The actual literage involved is 35 million into Iceland, London and not the 100 million litres Ian was told from two sources. This means from April 1st Medina’s total literage contracted to Iceland increases to 60 million.

 

Secondly, Medina, along with several other milk purchasers who use basket pricing, have seen  their suppliers find it extremely difficult to cope with the one month time lag before farm gate prices have moved up.  Consequently Medina injected more money into supplying farmers’ pockets, including Buckleys farmers.  Note, the same time lag benefitted farmers when prices dropped much slower.  Medina have confirmed that like others they are reviewing their basket pricing.

 

The basket price for December deliveries to Buckleys was 21.42ppl to which Medina added a further 1ppl support to give 22.42ppl.

 

For January it will be 23.48ppl plus 1ppl to total 24.48 with the February basket already at 25.77pp and hopefully rising.

 

 

In a nut shell the claim made to Ian that Buckleys paid 20ppl or less for December deliveries and by default one of the lowest farm gate milk prices in the UK was inaccurate. In addition none of the Milk for the enlarged contract will come from Buckleys Suppliers and will come Medinas Southern sources.

 

We apologise for this inaccuracy and hope this clarifies the position and correct numbers.

 

Note, this clarification and apology does not impact on David Handley’s planned meeting with Iceland

 

Iceland, Medina, Buckleys and FFA   (11th January 2017)

There were a couple of inaccuracies in last week’s story connected to the decision by Iceland to switch litreage from Arla to Medina from 1st April 2017

 

The actual litreage involved is 35 million into Iceland, London and not the 100 million litres Ian was told from two sources. This means from April 1st Medina’s total litreage contracted to Iceland increases to 60 million.

 

Secondly, Medina, along with several other milk purchasers who use basket pricing, have seen  their suppliers find it extremely difficult to cope with the one month time lag before farm gate prices have moved up.  Consequently Medina injected more money into supplying farmers’ pockets, including Buckleys farmers.  Note, the same time lag benefitted farmers when prices dropped much slower.  Medina have confirmed that like others they are reviewing their basket pricing.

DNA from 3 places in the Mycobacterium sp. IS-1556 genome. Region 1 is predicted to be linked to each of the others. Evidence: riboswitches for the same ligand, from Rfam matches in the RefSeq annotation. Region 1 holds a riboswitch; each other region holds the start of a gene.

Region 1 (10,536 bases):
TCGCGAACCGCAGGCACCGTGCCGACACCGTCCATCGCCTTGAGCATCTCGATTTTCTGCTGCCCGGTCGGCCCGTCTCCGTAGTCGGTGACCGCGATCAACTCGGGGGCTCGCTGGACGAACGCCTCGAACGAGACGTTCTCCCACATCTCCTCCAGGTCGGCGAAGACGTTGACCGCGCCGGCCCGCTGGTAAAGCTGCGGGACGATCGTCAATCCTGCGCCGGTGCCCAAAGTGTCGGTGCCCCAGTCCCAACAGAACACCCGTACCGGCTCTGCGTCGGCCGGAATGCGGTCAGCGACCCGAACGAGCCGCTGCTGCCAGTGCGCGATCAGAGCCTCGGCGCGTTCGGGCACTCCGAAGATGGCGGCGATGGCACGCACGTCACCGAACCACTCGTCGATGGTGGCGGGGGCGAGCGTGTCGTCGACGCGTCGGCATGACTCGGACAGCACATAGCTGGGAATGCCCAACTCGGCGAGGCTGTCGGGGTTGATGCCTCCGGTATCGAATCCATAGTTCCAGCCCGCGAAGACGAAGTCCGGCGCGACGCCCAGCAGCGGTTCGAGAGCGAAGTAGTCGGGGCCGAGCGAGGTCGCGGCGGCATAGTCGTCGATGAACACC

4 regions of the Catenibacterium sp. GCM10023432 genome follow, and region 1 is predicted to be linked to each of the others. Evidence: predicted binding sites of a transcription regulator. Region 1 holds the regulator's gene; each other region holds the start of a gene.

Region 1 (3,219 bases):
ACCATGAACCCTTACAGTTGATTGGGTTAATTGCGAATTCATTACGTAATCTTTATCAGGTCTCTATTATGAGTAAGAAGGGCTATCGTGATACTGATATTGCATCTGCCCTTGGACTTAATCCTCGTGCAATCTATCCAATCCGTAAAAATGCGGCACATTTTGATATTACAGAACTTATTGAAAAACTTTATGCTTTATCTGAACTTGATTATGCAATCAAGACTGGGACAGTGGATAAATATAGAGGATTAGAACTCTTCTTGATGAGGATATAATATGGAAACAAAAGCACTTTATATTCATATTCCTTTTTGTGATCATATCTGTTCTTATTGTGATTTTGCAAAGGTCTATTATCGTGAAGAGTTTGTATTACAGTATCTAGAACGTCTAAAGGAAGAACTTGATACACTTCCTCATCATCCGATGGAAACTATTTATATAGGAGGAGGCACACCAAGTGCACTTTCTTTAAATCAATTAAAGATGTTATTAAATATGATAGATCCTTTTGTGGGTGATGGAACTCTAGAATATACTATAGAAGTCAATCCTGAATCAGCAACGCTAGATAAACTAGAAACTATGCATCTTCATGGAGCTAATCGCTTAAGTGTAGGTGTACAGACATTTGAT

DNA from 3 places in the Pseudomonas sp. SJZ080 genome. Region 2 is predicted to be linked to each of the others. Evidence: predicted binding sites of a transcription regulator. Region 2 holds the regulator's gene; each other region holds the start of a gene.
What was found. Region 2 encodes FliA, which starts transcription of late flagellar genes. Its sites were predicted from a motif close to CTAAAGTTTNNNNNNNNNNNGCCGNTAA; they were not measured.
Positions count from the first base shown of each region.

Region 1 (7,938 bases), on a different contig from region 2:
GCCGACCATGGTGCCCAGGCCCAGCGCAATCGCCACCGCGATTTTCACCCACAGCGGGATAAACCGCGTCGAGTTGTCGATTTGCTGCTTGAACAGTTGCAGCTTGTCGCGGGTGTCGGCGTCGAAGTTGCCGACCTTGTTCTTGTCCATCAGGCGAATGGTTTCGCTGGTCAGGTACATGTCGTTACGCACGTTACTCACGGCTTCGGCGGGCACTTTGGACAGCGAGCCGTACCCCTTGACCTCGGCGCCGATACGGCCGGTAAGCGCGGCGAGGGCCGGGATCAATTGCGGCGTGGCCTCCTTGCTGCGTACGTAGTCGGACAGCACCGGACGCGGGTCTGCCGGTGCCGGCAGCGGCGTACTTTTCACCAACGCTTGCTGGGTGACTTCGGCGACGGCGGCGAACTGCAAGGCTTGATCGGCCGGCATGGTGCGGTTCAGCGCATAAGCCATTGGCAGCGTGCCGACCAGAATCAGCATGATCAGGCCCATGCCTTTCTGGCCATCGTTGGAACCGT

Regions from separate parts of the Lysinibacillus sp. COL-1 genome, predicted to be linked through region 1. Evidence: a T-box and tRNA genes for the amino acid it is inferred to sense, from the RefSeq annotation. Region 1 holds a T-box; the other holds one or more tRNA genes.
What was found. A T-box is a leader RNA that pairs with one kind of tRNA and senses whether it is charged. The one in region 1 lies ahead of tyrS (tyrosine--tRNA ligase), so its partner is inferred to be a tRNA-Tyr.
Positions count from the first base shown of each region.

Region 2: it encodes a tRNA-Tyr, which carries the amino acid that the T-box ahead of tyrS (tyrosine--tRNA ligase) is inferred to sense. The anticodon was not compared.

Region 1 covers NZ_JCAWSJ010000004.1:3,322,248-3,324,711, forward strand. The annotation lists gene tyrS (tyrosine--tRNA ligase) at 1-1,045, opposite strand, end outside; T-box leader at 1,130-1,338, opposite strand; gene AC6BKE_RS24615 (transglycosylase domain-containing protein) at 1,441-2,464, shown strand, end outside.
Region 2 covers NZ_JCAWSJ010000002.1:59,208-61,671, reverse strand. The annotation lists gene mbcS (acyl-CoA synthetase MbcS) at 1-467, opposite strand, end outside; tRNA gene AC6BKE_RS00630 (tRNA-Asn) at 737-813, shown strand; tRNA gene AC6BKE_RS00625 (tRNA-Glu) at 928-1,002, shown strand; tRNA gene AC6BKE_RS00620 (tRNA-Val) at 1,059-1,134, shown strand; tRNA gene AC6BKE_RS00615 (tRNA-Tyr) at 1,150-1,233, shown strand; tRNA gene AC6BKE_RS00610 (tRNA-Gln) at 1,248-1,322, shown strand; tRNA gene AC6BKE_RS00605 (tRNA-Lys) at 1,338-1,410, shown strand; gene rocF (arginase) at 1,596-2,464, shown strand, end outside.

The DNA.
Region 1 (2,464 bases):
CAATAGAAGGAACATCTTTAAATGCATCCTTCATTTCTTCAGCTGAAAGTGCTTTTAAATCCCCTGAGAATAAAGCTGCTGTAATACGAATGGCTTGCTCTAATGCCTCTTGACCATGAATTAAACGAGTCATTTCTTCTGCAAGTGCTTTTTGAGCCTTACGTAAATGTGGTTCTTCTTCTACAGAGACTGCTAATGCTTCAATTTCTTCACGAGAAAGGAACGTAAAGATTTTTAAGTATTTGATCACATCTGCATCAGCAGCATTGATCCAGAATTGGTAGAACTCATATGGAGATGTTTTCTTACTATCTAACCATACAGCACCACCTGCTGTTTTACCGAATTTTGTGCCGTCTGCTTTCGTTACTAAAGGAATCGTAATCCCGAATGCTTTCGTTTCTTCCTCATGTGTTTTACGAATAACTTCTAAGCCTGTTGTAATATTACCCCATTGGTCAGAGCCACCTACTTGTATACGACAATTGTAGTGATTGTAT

The basket price for December deliveries to Buckleys was 21.42ppl to which Medina added a further 1ppl support to give 22.42ppl.

 

For January it will be 23.48ppl plus 1ppl to total 24.48 with the February basket already at 25.77pp and hopefully rising.

 

 

In a nut shell the claim made to Ian that Buckleys paid 20ppl or less for December deliveries and by default one of the lowest farm gate milk prices in the UK was inaccurate. In addition none of the Milk for the enlarged contract will come from Buckleys Suppliers and will come Medinas Southern sources.

 

We apologise for this inaccuracy and hope this clarifies the position and correct numbers.

 

Note, this clarification and apology does not impact on David Handley’s planned meeting with Iceland.

 

2ppl milk price increase for First Milk members – from 1st January   (6th January 2017)

 

This takes producer’s liquid standard litre price to:-

1.     27.33ppl Haverfordwest Creamery (including the Tesco Cheese supplement) and 28.25ppl on a manufacturing standard litre.

2.     26.21ppl Lake District Creamery and 27.13ppl on a manufacturing standard litre

3.     25.24ppl for Mainland Scotland

4.     25.10 Midlands and East Wales

 

1.5ppl milk price increase for Crediton Dairy suppliers – from 1st February   (6th January 2017)

 

This takes producers liquid standard litre price to 28.5ppl for a non aligned contract and extremely close to that paid by Tesco/TSDG

 

1.5ppl milk price increase for Pattemores – from 1st January

This takes producer’s liquid standard litre price to 26.5ppl (www.milkprices.com)   (6th January 2017)

 

 

1.5ppl milk price increase for Yew Tree Dairies liquid contracted suppliers – from 1st February  (6th January 2017)

 

This takes producer’s’ liquid standard litre price to 27.5ppl (www.milkprices.com)

 

In addition, Yew Tree Dairies December B price has been confirmed at 27.32ppl.

 

1.5ppl milk price increase for Arla Directs – from 1st January   (6th January 2017)

 

This takes producers liquid standard litre price to 23.25ppl www.milkprices.com

 

1.25ppl milk price increase for Muller non-aligned suppliers from 1st February  (6th January 2017)

 

This takes producer’s standard liquid litre price to 26.69ppl (www.milkprices.com) excluding an estimated 0.82ppl February retail supplement.

 

1.25ppl milk price increase for Pensworth suppliers – from 1st February  (6th January 2017)

 

This takes producers liquid standard litre price to 26.25ppl – www.milkprices.com with the indication that the company anticipates a similar increase a month later if anticipated and current trading conditions continue.

 

1ppl milk price increase for Glanbia Cheese suppliers – from 1st February  (6th January 2017)

 

This takes producer’s manufacturing standard litres to 28ppl www.milkprices.com

 

1.65ppl milk price increase for Wyke Farms producers – from 1st January (PRODUCER NOTIFIED)    (6th January 2017)

 

 

GDT auction prices soften by 3.99% but…..      (6th January 2017)

 

This week’s GDT auction results saw prices ease by 3.99% to average$3463, with the fall triggered by a significant fall in WMP prices.

 

Key movers were:

 

WMP                down 7.7% to average $3294 tonne

Butter               up 0.5% to average $4308 tonne

Cheddar            up 1.4% to average $3894 tonne

SMP                 up 2.3%to average $2660 tonne